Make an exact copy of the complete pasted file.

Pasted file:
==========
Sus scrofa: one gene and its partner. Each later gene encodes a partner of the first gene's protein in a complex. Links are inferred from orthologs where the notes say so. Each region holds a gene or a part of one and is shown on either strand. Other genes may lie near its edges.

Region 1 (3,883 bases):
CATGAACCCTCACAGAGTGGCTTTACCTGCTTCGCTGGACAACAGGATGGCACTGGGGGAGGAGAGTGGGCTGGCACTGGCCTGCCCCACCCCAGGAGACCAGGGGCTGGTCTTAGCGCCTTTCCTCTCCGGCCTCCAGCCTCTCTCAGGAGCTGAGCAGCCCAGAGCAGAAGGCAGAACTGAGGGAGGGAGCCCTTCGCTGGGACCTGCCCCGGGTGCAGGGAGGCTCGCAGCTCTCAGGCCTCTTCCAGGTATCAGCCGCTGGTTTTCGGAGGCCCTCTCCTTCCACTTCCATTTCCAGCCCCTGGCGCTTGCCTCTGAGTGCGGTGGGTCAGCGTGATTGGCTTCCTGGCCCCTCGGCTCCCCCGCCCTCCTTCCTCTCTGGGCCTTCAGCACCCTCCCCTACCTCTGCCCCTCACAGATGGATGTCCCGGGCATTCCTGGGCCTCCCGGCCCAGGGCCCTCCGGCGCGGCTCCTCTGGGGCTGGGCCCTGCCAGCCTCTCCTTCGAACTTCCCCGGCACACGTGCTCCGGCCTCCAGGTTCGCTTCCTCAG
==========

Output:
Sus scrofa: one gene and its partner. Each later gene encodes a partner of the first gene's protein in a complex. Links are inferred from orthologs where the notes say so. Each region holds a gene or a part of one and is shown on either strand. Other genes may lie near its edges.

Region 1 (3,883 bases):
CATGAACCCTCACAGAGTGGCTTTACCTGCTTCGCTGGACAACAGGATGGCACTGGGGGAGGAGAGTGGGCTGGCACTGGCCTGCCCCACCCCAGGAGACCAGGGGCTGGTCTTAGCGCCTTTCCTCTCCGGCCTCCAGCCTCTCTCAGGAGCTGAGCAGCCCAGAGCAGAAGGCAGAACTGAGGGAGGGAGCCCTTCGCTGGGACCTGCCCCGGGTGCAGGGAGGCTCGCAGCTCTCAGGCCTCTTCCAGGTATCAGCCGCTGGTTTTCGGAGGCCCTCTCCTTCCACTTCCATTTCCAGCCCCTGGCGCTTGCCTCTGAGTGCGGTGGGTCAGCGTGATTGGCTTCCTGGCCCCTCGGCTCCCCCGCCCTCCTTCCTCTCTGGGCCTTCAGCACCCTCCCCTACCTCTGCCCCTCACAGATGGATGTCCCGGGCATTCCTGGGCCTCCCGGCCCAGGGCCCTCCGGCGCGGCTCCTCTGGGGCTGGGCCCTGCCAGCCTCTCCTTCGAACTTCCCCGGCACACGTGCTCCGGCCTCCAGGTTCGCTTCCTCAG